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Tim Scott: We must meet racism with love and peace

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I remember Wednesday, June 17, 2015, like it was yesterday. I had just finished having dinner with my good friend, U.S. Rep. Trey Gowdy, in Washington, D.C., and was sitting on my bed when the phone rang.

It was the Charleston County Sheriff’s Office with news of the shooting at Emanuel AME Church. I texted the Rev. Clementa Pinckney: “Are you okay?”

I hoped and prayed for a response, but there was none.

The victims were Clementa C. Pinckney, Cynthia Marie Graham Hurd, Susie Jackson, Ethel Lee Lance, DePayne Middleton Doctor, Tywanza Sanders, Daniel L. Simmons, Sharonda Coleman-Singleton and Myra Thompson.

After hearing about the nine lives that were lost, I was devastated. Clementa was the first person to call me “senator” after I became a U.S. senator. I’ll never forget the pit in my stomach. It was surreal, and the feeling still exists today.

Five years later, the events that took place that week are fresh on my heart once again. But given the recent series of events that have taken place in the United States, it’s almost as if the country is reliving a similar type of pain. Pain that has been caused by racial divides, pain that exists when people who look a certain way suffer solely because of the color of their skin.

The killer who walked into Mother Emanuel that day had deep-rooted hate within him. But instead of being met with violence, the victims’ families later came together to forgive. In the hardest moment to follow Christ’s example, they themselves became an example for not only Charleston, but the world.

We cannot meet racism with hate, adding more fuel to the fire. We must meet it with love and peace. In 2015, our country came together in prayer for peace to be restored, and now we must do the same thing. As we all grieve over the deaths of George Floyd, Breonna Taylor, Rayshard Brooks and others, we must not fuel the flames of hatred. We have to step in unity to reach a solution on how to combat the injustices that exist within our country.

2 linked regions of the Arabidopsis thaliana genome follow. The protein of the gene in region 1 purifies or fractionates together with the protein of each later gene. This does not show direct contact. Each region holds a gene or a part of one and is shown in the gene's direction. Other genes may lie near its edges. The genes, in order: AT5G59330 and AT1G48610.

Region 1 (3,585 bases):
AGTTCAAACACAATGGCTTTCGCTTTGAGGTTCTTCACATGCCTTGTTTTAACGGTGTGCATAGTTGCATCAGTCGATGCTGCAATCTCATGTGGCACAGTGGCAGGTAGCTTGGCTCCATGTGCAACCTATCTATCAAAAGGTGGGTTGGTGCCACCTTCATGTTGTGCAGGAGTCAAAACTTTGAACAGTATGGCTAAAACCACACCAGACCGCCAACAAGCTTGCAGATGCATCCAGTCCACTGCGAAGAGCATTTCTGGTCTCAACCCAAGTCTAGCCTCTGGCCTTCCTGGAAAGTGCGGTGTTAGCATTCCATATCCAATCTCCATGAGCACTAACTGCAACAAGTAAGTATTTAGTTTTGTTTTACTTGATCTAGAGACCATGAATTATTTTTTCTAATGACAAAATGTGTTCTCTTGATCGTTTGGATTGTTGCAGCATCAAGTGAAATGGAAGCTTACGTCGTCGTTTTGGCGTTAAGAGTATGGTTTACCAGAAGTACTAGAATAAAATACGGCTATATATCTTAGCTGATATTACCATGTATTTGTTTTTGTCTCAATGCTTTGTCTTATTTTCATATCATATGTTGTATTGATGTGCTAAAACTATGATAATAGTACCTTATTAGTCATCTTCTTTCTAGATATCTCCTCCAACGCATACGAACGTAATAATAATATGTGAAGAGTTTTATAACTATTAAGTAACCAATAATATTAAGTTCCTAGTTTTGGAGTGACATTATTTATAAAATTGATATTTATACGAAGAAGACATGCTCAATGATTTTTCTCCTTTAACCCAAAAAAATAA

Today, I am introducing the Just and Unifying Solutions to Invigorate Communities Everywhere (JUSTICE) Act. In recent weeks, many have called for defunding the police as a solution. But instead of defunding the police, we need to provide more resources and de-escalation training.

The police department is part of our community, and I cannot imagine how June 17, 2015, and the following weeks would have gone without the police. But it’s also important that we realize and identify ways to make our community better.

Over the past few years, I have had a heart filled with anger and forgiveness simultaneously, but I’ll never forget being reminded of Romans 8:28 in the midst of overcoming my grief: “We know that all things work together for good for those who love God, who are called according to his purpose.”

Although our country is grieving, I am optimistic that we will reach a place of healing where the scales of justice are balanced and people can be seen beyond the color that God made them.

U.S. Sen. Tim Scott of South Carolina is a native of North Charleston.

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